If you visit the WSB Forums, you may have seen a recent thread by Justin, co-owner of Full Tilt Ice Cream, suggesting a White Center blog. We had been working offline on plans for one for a while, so we contacted Justin and inquired whether there might be any advantage to a partnership — otherwise, if he was ready to launch something, we were ready to support it. Justin had been talking with another dynamic White Center entrepreneur, Ricardo from Cafe Rozella, but they hadn’t launched a site yet, so we agreed to join forces on a site that is intended to be very different from this one – much more of a true blog (WSB is at its core a neighborhood-news site, not so much a “blog” though we have the word in our name since that’s what we evolved from): White Center Now, at whitecenternow.com. We all started posting content within the past week (starting with the Big Al Brewing opening) and intended to keep it as a soft launch till we finished adding content on the sidebars and inside pages, but the company which had kept whitecenterblog.com idle for 9 months (the only reason we’re not launching at that URL – it wasn’t available) suddenly decided to do something with it starting today, perhaps inspired by the WSB thread, so we’re letting you know that White Center Now is already up and running – with some very interesting contributions already from Ricardo and Justin, and a couple of news items from us. It’s a very simple layout – we are not bells and whistles people – but you know that, if you are a WSB regular; it’s about the words, the pictures, the stories, the information. If you have White Center news, photos, events, information, ideas – and/or if you are interested in being a contributor – please e-mail email@example.com. White Center and West Seattle will grow even closer together in the years to come, we believe, as travel to downtown gets more difficult, so we are honored to be involved with Justin and Ricardo – and the others to come – in this effort to tell, share, and experience the stories of this growing community.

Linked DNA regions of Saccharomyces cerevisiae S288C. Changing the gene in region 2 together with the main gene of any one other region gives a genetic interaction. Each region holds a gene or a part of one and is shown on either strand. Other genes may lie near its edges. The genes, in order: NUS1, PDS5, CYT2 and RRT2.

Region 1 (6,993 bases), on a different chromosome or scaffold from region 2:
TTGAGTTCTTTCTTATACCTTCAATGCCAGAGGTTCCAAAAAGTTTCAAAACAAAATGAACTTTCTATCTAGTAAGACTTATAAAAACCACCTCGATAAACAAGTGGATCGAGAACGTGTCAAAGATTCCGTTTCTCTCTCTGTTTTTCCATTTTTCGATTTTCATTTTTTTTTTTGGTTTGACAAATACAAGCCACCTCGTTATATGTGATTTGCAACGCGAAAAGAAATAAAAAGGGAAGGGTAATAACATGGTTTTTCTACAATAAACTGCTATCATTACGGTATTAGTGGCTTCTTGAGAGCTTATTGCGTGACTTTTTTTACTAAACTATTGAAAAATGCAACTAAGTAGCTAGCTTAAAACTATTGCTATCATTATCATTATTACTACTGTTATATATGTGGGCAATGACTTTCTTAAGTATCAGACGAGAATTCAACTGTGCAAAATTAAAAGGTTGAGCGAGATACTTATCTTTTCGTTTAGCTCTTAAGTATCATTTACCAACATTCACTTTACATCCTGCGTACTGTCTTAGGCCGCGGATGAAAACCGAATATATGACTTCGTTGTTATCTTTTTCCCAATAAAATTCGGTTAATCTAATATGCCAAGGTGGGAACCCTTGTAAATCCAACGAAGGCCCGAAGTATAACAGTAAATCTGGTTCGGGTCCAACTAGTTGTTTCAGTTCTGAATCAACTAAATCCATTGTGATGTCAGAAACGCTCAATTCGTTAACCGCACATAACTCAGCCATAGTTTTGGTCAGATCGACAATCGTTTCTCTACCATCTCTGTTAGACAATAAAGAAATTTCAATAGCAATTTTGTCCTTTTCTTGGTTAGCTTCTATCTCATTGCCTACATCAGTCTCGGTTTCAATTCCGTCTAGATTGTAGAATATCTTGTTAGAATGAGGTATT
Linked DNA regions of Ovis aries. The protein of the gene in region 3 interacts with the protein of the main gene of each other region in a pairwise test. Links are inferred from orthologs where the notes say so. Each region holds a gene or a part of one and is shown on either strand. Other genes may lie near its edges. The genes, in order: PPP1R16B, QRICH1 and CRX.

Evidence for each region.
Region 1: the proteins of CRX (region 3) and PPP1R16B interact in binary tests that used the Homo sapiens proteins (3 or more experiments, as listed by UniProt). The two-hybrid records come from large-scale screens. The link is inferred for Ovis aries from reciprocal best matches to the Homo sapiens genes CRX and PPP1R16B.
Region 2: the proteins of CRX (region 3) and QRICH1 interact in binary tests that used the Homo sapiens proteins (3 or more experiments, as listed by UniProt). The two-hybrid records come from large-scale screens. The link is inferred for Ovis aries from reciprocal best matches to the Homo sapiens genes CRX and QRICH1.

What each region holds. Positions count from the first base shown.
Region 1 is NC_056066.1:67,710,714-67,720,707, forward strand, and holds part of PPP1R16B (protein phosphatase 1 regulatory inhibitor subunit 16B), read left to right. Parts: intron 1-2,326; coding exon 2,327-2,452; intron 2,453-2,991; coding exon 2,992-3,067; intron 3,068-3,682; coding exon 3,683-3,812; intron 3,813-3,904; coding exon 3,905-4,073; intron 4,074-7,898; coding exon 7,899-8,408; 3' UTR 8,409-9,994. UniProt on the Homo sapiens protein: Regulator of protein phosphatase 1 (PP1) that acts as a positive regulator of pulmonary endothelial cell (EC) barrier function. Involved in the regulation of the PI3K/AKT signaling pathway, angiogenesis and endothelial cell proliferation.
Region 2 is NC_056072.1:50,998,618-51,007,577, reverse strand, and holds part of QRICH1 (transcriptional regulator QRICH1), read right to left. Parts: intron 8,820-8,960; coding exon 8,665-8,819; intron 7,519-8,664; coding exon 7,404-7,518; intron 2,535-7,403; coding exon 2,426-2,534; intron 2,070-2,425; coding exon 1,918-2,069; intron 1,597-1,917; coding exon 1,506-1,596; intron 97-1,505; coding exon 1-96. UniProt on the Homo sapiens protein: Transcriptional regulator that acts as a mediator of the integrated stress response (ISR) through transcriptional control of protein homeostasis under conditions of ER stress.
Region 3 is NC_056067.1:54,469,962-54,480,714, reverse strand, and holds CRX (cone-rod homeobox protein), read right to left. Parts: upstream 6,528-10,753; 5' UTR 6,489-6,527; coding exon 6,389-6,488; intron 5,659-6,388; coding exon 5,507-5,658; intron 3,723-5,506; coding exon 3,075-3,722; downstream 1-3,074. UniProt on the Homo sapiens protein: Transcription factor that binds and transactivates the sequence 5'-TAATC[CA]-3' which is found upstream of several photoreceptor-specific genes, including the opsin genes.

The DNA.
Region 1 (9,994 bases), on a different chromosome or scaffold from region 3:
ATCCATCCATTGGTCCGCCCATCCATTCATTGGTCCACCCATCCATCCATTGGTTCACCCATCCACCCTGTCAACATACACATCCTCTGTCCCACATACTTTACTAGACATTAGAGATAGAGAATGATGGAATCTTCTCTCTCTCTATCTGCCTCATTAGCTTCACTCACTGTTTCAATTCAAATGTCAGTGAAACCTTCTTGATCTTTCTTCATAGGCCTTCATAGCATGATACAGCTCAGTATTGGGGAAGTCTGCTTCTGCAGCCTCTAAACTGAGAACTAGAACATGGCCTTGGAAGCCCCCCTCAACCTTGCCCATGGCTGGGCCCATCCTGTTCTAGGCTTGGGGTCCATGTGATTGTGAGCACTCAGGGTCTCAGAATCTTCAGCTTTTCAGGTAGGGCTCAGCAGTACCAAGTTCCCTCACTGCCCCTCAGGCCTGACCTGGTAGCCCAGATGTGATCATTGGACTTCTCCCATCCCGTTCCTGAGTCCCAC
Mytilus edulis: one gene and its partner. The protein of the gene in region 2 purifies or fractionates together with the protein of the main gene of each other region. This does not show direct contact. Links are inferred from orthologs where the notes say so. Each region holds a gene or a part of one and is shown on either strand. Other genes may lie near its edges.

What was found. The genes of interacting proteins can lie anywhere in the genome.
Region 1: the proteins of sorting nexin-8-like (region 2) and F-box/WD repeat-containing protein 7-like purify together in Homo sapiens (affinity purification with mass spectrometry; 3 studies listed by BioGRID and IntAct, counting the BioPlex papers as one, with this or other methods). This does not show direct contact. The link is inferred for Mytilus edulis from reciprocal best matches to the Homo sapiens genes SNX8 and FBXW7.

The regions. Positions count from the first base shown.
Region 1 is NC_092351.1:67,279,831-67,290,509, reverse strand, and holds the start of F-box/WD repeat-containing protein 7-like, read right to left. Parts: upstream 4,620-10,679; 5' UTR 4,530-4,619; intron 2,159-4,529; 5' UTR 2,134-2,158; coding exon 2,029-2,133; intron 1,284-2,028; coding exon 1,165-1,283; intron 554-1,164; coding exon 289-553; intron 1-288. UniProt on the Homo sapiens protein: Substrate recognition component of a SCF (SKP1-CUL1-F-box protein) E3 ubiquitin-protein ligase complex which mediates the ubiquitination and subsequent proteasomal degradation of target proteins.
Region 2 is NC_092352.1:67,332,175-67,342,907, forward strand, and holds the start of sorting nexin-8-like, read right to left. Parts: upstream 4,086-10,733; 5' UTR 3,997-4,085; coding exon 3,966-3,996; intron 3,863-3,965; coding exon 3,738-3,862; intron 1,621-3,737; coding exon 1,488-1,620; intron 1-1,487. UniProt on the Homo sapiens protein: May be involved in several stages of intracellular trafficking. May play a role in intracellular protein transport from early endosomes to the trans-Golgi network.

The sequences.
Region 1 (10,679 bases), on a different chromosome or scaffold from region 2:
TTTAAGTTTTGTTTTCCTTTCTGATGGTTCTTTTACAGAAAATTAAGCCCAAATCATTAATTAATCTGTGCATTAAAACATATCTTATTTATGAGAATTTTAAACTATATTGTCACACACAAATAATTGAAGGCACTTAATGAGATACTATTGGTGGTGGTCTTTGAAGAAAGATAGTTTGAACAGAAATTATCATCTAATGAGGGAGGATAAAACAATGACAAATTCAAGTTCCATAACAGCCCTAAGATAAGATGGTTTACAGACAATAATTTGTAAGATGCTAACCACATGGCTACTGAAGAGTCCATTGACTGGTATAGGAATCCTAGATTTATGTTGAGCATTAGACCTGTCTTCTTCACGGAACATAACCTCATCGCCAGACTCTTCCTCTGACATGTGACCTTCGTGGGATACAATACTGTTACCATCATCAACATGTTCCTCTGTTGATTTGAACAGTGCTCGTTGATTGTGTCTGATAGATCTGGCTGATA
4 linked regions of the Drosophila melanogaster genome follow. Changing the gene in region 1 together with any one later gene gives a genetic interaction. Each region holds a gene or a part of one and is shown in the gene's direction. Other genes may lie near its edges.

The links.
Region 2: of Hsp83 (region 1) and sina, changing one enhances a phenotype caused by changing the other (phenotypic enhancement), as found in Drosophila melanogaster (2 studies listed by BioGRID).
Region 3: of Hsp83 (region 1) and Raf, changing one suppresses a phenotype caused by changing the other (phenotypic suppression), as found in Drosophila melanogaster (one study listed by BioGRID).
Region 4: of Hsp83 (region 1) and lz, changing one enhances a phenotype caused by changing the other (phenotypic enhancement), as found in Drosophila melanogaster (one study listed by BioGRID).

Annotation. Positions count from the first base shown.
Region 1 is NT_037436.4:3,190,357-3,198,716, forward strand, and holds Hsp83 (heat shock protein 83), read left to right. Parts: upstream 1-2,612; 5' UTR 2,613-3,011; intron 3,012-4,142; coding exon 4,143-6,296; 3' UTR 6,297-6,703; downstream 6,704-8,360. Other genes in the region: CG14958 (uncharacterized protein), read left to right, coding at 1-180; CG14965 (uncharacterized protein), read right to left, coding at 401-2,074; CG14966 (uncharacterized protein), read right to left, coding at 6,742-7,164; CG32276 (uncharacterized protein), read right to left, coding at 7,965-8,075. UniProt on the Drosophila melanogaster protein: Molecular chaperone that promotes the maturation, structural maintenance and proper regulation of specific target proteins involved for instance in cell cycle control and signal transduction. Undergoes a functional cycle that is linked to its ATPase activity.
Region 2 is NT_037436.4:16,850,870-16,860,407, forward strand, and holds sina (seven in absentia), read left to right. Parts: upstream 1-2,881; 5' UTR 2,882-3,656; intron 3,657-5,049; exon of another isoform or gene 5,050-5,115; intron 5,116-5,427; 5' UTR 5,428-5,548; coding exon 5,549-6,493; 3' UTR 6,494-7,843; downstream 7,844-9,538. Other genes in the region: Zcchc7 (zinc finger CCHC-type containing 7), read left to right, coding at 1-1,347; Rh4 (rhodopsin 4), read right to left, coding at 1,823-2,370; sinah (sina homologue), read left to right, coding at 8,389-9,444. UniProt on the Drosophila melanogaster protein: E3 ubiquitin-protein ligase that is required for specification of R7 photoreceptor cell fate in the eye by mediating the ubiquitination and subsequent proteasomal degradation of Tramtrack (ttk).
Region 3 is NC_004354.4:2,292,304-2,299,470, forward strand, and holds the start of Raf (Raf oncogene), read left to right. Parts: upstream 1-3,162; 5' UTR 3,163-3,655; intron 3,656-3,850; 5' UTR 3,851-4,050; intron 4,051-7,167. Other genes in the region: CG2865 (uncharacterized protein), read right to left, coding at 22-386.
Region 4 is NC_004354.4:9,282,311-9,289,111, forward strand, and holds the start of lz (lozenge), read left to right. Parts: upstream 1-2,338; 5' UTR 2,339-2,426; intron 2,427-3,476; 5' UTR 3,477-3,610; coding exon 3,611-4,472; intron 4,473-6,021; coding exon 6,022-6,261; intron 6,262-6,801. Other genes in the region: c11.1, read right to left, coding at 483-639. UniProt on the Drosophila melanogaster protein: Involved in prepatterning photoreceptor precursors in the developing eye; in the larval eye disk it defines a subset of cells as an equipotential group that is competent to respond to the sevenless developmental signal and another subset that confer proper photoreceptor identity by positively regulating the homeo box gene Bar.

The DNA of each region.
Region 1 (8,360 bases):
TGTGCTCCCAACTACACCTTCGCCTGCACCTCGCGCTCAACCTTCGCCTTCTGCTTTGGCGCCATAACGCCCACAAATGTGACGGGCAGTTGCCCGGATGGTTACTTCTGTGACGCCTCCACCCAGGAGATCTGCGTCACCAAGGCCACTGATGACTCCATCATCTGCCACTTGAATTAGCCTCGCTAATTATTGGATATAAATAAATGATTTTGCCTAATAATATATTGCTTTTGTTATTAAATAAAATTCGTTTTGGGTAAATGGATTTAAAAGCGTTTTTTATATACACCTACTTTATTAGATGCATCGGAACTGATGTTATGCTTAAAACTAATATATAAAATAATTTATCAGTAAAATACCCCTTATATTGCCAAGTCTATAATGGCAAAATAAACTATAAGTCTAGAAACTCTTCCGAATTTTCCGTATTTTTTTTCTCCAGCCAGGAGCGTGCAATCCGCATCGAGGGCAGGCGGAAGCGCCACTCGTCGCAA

Thanks to John Cahill for sending photos of the truck that toppled onto its side on the West Seattle Bridge exit to southbound I-5 this morning (WSB coverage here), blocking that ramp for more than two hours. From another angle, its contents didn’t look too much the worse for wear:
We first told you yesterday about a petition drive to repeal Seattle’s upcoming disposable-bag fee (and foam ban) by referendum, after we encountered a signature-gatherer (toting the sign you see at left) outside West Seattle Thriftway. City law does not require such referenda to be recorded or even reviewed before signature-gathering begins, so we were having some trouble finding out who’s behind it — till two people (thanks to Alcina and Diane) just posted/sent word that the Puget Sound Business Journal reported about an hour ago, it’s the Washington Food Industry, a grocer-advocacy group.